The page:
Historic Halifax, North Carolina: The City That Time Forgot

Lisa Fritscher December 13, 2010 1 Comment

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Halifax North Carolina restored historic buildings

You can tour Halifax's restored historic buildings

Dad and I took an RV trip up the East Coast last summer. With no particular schedule, we had plenty of time to explore small towns as well as bigger cities. Halifax, North Carolina had never been on our radar, but when we ended up camped close by, I went online to see what was there.

History of Halifax

As it turns out, Halifax was a pretty big deal in the founding of the United States. On April 12, 1776, North Carolina’s Fourth Provincial Congress passed a unanimous resolution called the Halifax Resolves. It was the first official call for independence from England, setting the groundwork for what would become the American Revolution. Located on the banks of the Roanoke River, the city was an important center of commerce thanks to its river port and location at a crossroads of the North-South and East-West trade routes. Halifax remained prosperous until 1830, when the new railroad bypassed the city, effectively cutting it off from modern commerce.

Halifax Today

Today Halifax has a small but proud population of roughly 300. The town is quaint and charming, and fiercely dedicated to preserving its past. Nearly a dozen historic buildings are open to the public for both guided walking tours and individual exploration. Locals are friendly and welcoming, and visitors are invited to explore the town on foot.

What We Found

Halifax North Carolina slave cemetery

The abandoned slave cemetery is worth the hike

Unfortunately, Dad and I were in town on a Monday. The historic buildings are closed on Monday and Tuesday, so we were unable to get inside. However, we did pick up a self-guided walking map outside the Visitor Center. We were able to wander around and take photos through the windows while reading short blurbs about each building’s significance.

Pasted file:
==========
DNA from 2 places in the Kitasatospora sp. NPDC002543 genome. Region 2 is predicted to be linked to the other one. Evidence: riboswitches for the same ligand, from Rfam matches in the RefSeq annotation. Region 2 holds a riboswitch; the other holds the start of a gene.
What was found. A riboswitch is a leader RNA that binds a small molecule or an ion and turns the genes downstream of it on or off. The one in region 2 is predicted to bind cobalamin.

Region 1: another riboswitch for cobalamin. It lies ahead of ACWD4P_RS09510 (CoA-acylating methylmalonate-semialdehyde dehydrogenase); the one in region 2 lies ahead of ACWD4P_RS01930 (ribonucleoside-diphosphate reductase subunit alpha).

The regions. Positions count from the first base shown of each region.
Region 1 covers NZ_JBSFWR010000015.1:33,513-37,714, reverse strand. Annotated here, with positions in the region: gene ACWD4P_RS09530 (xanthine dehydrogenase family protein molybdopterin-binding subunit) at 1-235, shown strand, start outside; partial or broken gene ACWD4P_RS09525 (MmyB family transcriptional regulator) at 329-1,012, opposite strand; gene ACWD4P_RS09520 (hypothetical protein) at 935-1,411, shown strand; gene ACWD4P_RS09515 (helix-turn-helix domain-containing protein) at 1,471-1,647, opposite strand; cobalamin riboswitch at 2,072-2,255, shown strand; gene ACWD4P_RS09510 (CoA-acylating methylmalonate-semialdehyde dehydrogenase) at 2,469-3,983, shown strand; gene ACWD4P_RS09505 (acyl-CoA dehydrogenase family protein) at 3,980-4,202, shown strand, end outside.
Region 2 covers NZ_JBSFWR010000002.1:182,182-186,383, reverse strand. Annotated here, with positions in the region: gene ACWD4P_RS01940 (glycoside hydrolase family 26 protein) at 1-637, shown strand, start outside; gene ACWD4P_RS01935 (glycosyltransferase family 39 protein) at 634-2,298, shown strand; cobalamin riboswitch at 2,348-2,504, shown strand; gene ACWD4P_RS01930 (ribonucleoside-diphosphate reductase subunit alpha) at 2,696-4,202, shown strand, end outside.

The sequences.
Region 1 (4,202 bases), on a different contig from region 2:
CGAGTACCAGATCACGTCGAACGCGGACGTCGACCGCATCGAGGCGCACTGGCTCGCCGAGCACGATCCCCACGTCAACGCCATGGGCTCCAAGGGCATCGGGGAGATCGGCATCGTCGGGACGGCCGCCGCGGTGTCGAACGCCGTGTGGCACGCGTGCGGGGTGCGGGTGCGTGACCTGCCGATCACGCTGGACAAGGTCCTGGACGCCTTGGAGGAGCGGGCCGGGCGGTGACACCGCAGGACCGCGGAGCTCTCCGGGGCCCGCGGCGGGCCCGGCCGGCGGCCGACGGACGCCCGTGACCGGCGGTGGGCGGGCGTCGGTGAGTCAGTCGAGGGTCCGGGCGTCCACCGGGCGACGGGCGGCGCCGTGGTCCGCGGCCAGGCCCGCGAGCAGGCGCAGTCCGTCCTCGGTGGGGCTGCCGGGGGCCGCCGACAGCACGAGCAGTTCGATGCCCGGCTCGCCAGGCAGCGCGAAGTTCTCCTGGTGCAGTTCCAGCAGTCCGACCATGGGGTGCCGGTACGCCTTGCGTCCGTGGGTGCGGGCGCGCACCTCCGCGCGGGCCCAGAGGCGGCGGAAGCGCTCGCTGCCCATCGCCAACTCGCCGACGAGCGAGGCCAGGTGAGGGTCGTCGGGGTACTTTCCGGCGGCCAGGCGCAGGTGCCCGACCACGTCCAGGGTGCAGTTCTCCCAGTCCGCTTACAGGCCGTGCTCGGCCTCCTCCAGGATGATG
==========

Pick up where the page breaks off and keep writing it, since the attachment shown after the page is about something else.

Of particular interest is an abandoned Halifax slave cemetery. The walking trail is not well-marked and requires a hike through the woods, so keep a close eye on your kids. Nature has largely reclaimed the cemetery, but a few headstones remain. Interestingly, it is not just the slave cemetery that was not kept up in decades past. In 1793, the town church was built on top of the main cemetery, completely covering numerous graves!

Halifax North Carolina amphitheater

We happened upon this ruined amphitheater

We also happened upon a ruined amphitheater. I have been unable to track down exactly what the purpose was or what shows might have been presented there. It’s an outdoor space with carved wooden benches overlooking a concrete stage. The remaining spotlights would seem to date the theater to around the 1960s although, of course, it’s possible that those are not the original lights. The look and style of the theater seating, with its concrete steps and metal hand rails, could easily suggest a date in the 1940s or even the late 1930s. The construction seems almost reminiscent of the Civilian Conservation Corps, which was responsible for a variety of public works projects after the Great Depression. Whatever its former purpose, the amphitheater was a truly fascinating discovery!